#The Security Footprint. I’m apprehended. Court Caper Part 3. (“Chapter” 42)
Michael the Policeman is actually a Marshall and he’s going to herd me, not Jack, Kack, Lack, Mack, Nack, Quack, and Pack—you know, the adorable, innocent ducklings that Mrs Mallard was trying waddle across Mount Vernon Street? Michael crossed them to safety. Not me.
I’m at the perfect height for a terrifying look at his utility belt—called a “duty rig” in police procedurals: A mallet-flashlight that could be also a cudgel, a Taser, baton, handcuffs, pepper spray, and all sorts of other hooks, and devices to stun and stop Bad Guys.
Despite the tight spot I’m in, I take a second to marvel that until this very moment, I’ve only seen belts like this on Batman: pouches, cylindrical cartridges, grappling hooks, bolas, cryptographic sequencer, miniature camera, recorder, and of course Batman’s supply of batarangs. Also I wonder if this is what it means to “gird your loins?” (Anatomically imprecise, but he’s girded that’s for sure.)
On TV you know how you see the police tilt their heads and muttermutter into their collar tip? That’s exactly what my Marshall does. He whispers, Subject is here. He listens and says, Roger.
I snap out of my fugue (a state where I’ve mentally meandered away from my hot mess of a predicament) and crank up bravado. I’m Isabel, Marshall. Is there a problem, sir?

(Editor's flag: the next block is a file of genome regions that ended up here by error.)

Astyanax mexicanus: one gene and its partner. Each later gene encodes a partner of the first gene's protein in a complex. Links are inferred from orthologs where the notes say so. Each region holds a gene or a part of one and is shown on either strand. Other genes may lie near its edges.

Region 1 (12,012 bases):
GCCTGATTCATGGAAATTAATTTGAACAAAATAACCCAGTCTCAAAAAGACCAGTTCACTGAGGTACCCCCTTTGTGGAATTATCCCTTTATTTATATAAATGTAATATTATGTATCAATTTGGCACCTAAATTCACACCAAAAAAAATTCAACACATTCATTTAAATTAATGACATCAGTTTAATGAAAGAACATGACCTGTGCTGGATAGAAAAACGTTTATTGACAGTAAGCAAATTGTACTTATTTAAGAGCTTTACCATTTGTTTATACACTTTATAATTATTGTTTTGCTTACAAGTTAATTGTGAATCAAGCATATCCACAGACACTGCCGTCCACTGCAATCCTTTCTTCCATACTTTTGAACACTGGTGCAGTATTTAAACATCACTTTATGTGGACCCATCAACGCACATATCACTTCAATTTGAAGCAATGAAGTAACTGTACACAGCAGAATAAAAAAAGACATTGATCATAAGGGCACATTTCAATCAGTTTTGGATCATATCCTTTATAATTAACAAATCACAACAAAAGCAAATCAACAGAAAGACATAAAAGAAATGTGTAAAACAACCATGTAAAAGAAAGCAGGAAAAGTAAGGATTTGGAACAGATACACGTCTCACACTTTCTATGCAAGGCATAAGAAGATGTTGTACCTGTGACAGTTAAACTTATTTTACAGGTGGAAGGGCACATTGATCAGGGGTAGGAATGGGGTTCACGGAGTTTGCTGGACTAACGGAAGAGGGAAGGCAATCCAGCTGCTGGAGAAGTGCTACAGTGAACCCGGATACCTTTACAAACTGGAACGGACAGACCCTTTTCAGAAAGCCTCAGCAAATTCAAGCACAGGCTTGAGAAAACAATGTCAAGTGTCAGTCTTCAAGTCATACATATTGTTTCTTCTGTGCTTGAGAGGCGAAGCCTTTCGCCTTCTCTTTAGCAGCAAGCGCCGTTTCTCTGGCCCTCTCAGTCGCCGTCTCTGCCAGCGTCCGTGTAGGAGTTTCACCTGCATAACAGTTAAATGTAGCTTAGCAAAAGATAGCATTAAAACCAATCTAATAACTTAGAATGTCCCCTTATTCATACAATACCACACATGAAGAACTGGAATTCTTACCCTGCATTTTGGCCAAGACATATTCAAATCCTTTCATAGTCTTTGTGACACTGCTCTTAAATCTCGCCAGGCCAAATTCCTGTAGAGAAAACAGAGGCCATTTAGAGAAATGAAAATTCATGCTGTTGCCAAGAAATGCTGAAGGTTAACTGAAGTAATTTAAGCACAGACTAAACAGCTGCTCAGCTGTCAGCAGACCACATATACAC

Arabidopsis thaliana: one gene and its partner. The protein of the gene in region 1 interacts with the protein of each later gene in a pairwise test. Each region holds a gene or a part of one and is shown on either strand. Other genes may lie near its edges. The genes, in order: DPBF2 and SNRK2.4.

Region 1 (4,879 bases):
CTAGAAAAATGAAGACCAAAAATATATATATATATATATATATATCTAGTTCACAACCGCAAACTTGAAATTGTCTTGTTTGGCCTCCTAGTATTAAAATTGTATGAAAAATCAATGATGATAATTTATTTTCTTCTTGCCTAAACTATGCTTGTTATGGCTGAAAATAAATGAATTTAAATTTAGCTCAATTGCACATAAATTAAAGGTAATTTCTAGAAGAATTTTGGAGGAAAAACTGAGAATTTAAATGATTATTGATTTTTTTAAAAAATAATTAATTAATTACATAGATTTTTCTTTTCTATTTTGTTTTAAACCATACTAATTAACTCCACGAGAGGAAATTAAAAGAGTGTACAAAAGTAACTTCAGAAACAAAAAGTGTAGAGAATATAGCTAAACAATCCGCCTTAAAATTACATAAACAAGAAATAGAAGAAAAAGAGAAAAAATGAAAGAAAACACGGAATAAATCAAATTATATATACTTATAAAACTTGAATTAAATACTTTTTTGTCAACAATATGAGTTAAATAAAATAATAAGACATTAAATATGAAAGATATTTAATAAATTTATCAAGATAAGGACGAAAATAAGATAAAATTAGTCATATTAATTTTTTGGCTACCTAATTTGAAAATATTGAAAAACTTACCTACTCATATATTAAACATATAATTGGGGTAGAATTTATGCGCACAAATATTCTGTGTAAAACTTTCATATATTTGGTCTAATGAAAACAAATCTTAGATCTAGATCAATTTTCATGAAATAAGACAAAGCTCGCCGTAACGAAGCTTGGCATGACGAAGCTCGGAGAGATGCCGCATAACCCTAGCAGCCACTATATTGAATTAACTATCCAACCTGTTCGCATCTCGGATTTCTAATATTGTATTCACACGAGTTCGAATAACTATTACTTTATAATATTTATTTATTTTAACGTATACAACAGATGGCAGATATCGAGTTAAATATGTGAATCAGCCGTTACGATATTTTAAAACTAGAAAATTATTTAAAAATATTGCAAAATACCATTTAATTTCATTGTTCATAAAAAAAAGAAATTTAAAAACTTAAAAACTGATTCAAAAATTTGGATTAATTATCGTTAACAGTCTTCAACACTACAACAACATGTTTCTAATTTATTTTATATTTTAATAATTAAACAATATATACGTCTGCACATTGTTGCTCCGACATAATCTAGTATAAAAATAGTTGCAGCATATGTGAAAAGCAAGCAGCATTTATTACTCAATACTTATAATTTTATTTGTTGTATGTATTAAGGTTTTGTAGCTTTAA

He looks at me with pity. Pity! He doesn’t answer my question. Please come with me, Isabel. He turns, and I follow him to a little room in the front hallway.
I don’t even get to go through the metal detectors.
How does he know the Scheherazade part of my name? He even pronounced it correctly. I keep pumping out irrelevant and immaterial thoughts. Then it’s like I hit an invisible wall; the shock is so immobilizing.
Seated in two antique oak banker-type armchairs—the kind you see in movies of old courthouses is—can you guess?
Mimi and Pop.
Isabel Scheherazade, thwarted court interloper who must regain her composure before continuing her story. (And, yes yes, I realize I’m talking elaborately right now, but fancy words keep me from wilting like a daisy in drought.)